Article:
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Thread: Reef surfing

  1. #1

    Reef surfing

    Being an east coast surfer I have never surfed a real reef. I was wondering how often people hit the reefs when surfing. I've surfed places where the bottom is like a rock reef but I don't consider them the same.

  2. #2
    Hey I grew up in Florida surfing sand, and now I live in hawaii where there's practically no such thing lol sometimes I miss pulling into a.barrell without a care in the world, honestly I hold back sometimes cause getting slammed the wrong way can be so bad and a lot of places here there's no help around and no cell phone service...
    But to answer your question, I bump the reef almost every time I surf, especially since the waves break in such shallow water (hence all the barrells) here, but I'd say I show blood once every other month or so, and haven't had anything worse than some scrapes.

  3. #3
    Join Date
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    Quote Originally Posted by lipride20 View Post
    Being an east coast surfer I have never surfed a real reef. I was wondering how often people hit the reefs when surfing. I've surfed places where the bottom is like a rock reef but I don't consider them the same.
    Consider them the same and avoid impact.

  4. #4
    Hey Doug do you know alex morin? He's from ocean city

  5. #5
    Like Doug said, avoid impact.. .I grew up surfing beachies and got slammed . When I first started surfing reefs I was cautious. But I feel it's mostly the same (except the waves are way better on reef). If you slam on either you can get hurt. Some reefs are super shallow, but some sand bars are super shallow too...
    I try to avoid going too deep when surfing shallow waves and I've been ok thus far.
    That being said... It depends on where you are. Some spots are way knarlier than others... The sicker the barrels, the greater the risk

  6. #6
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    If you want practice, go surf some of the Coquina reefs scattered across Central FL.

  7. #7
    Surfing reefs for the first time can be unnerving for some, especially if there are rocks sticking out of the water. It takes a few times out in the water to shake the feeling. But really, that's all it is....a "feeling". I've hit way more sand bottoms than rock bottoms. There are so many more plusses to reef surfing; mainly, paddling channels and wave shape and consistency. You have several good reefs in the northeast. Get a good wetsuit and practice up.

  8. #8
    I grew up on the east coast (and recently moved back) but lived on oahu for 17 years. I have some scrapes and scars from reefs on the north and west shores, but none of them were too painful. My worst injury was a fin cut a 1/4" from my eye from a leash snapback which could have happened anywhere in the world.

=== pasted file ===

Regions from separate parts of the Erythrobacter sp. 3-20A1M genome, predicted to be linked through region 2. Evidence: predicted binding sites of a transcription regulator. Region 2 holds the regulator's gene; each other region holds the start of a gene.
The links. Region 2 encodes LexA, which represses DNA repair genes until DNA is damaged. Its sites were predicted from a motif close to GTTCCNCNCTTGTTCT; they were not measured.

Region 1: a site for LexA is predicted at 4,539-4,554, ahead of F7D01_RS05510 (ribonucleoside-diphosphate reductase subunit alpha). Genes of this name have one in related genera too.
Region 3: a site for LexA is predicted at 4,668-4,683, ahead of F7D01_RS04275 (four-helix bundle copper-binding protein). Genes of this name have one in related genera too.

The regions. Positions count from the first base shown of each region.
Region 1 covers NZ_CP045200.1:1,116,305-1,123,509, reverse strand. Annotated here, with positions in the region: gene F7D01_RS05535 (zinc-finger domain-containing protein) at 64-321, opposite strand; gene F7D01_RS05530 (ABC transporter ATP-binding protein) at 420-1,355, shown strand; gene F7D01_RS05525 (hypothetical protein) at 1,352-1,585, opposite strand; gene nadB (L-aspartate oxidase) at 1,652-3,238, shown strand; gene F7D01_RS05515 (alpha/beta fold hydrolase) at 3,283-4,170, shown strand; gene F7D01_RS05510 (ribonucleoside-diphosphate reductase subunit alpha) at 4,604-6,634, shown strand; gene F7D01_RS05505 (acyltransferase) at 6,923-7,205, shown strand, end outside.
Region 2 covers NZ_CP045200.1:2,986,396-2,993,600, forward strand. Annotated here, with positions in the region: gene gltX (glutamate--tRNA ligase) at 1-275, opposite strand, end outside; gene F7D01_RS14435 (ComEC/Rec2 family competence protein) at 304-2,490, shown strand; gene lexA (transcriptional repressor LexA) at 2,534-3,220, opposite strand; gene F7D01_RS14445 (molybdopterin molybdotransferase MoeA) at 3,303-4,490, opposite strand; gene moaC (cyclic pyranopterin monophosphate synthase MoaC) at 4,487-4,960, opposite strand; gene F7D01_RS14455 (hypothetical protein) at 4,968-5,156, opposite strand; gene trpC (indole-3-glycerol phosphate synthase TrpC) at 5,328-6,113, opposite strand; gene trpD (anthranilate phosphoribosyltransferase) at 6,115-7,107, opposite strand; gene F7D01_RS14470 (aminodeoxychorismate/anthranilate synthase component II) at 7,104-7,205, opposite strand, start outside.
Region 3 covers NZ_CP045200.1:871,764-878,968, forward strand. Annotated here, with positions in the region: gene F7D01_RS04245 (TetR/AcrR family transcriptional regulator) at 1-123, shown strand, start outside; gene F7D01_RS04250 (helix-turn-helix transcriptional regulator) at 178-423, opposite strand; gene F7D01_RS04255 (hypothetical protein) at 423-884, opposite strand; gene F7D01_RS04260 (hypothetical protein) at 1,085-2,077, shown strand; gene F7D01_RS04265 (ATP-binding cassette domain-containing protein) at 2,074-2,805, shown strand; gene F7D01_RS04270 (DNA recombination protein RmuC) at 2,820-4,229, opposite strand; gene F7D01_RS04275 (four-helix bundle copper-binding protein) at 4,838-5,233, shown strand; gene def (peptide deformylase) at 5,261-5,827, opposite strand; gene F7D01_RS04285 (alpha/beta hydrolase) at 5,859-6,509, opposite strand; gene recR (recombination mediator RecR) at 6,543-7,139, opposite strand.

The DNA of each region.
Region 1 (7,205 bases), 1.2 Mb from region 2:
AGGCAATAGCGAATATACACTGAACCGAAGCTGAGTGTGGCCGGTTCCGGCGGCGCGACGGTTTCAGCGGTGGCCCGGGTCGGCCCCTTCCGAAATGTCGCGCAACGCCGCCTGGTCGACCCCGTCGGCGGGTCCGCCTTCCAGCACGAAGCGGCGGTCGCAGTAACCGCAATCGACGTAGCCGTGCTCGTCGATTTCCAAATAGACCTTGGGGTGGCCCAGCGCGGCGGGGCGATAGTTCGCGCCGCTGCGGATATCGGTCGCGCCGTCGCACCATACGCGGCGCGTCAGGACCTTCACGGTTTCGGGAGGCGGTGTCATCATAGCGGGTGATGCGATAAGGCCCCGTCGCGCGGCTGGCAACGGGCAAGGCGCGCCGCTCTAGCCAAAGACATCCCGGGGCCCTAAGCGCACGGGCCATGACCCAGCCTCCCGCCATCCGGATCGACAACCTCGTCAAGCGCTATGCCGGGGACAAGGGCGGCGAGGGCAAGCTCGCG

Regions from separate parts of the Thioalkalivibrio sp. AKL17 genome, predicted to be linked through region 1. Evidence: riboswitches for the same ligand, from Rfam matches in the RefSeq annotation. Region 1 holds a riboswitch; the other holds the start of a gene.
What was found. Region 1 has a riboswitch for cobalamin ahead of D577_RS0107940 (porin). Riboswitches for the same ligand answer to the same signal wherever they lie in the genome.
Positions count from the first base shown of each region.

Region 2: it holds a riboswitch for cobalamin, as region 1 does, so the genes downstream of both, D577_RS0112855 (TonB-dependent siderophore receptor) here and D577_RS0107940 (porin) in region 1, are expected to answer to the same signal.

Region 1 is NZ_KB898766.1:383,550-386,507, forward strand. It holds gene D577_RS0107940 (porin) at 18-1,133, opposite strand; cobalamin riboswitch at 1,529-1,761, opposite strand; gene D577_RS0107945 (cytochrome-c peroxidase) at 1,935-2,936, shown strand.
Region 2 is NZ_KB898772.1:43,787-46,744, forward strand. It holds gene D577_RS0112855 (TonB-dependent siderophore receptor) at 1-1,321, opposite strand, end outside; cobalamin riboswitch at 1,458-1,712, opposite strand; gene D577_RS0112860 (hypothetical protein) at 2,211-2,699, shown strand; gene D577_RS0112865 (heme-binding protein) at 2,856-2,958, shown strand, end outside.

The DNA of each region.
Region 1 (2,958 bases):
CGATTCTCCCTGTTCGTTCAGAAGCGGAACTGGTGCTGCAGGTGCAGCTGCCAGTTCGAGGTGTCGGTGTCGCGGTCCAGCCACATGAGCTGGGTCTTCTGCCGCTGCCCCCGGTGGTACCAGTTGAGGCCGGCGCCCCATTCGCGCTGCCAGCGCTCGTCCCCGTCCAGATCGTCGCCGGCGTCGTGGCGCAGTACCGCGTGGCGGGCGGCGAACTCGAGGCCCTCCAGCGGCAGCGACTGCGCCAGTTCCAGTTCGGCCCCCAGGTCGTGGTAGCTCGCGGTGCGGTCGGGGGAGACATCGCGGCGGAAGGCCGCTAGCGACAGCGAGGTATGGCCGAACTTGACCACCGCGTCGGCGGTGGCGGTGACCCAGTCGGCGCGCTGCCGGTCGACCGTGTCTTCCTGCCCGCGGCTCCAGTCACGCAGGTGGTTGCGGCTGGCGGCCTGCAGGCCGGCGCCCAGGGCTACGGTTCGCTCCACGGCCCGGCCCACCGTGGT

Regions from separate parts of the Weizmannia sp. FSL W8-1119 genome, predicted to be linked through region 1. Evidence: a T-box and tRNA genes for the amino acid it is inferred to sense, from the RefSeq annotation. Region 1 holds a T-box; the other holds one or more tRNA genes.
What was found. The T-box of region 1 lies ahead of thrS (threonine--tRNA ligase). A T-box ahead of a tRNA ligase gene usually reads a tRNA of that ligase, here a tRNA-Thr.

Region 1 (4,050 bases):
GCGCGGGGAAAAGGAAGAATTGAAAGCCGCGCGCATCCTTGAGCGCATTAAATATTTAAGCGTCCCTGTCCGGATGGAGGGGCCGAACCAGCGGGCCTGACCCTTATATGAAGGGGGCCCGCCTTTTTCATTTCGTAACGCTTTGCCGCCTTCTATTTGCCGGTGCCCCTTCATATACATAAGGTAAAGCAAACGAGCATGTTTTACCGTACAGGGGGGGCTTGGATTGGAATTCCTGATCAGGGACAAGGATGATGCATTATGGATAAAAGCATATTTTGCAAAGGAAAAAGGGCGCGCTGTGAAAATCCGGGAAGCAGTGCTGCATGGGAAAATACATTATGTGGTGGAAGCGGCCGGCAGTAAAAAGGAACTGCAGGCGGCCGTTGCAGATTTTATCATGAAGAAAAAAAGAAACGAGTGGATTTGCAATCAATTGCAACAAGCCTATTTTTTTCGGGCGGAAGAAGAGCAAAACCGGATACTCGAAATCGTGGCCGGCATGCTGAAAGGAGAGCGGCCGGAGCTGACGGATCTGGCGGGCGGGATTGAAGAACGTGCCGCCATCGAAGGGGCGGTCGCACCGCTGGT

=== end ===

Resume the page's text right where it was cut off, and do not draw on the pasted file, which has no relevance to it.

While you are right to worry about your body, board dings are also a big concern especially depending on where you surf. Some of the best, least crowded surf on oahu is at places where the water entrance and exit is reef shoreline where you have waves crashing on exposed reef and that's the only way to get in and out of the water. (I am thinking of Campbell Industrial Park near Kapolei and Maili Point and Free Hawaii on the West Side).

    I remember one of the first times I surfed on the north shore was at Marijuana's. It wasn't too big and I had an awesome sesh. I had paddled out a bit south of the break and when I finished my session, I decided to come straight into shore on my last wave. Big mistake. There is a large shallow reef inside the impact zone that extends far inside and up and down the beach and I didn't realize how extensive the reef was. (Parts of the reef are exposed at lower tides, and the whole reef is only a few inches underwater most other times.) I ended up breaking one fin and knocking another one completely off (fcs plugs came out) as I belly rode in.

  9. #9
    Reefs are almost always worth the risk. Just take a minute to understand the risk. Each spot is different.

  10. #10
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    I found that interesting to read. I learned surfing on a pretty heavy spot, with rocks/sand but not too shallow, but very violent waves that are hard to surf compared to a glassy reef wave. I always thought that I', not ready for the reef, because I like big waves 6-20ft no problem but I'm afraid of hitting the reef or rocks. For once I'm 6'4 and just for that cut a lot my feet. I surfed very very shallow spots but I just cant get relaxed in such spots because there are waves you simply will wipe out without any chance to do something against it.

    My personal opinion is I rather surf huge ass waves with more space to the bottom so even wipeouts are just about the wave power instead of small waves on a shallow reef. I cant seem to find any thrill anyways surfing small perfect waves. Sometimes when I surf gigantic waves, I am pleased for 1-2 weeks with one good, big wave, while small waves on days when you dont even get nervous, dont really please me at all.

    I think it is very important to take time to observe new spots and find a location at the spot from there the paddle into the wave feels most comfortable until you feel more relaxed. I mean there are very very good reef brakes that aren't even that shallow. Just make sure NEVER fall head first and if you think you wipe out, push away the board with your feet before falling and go butt first and cover your head.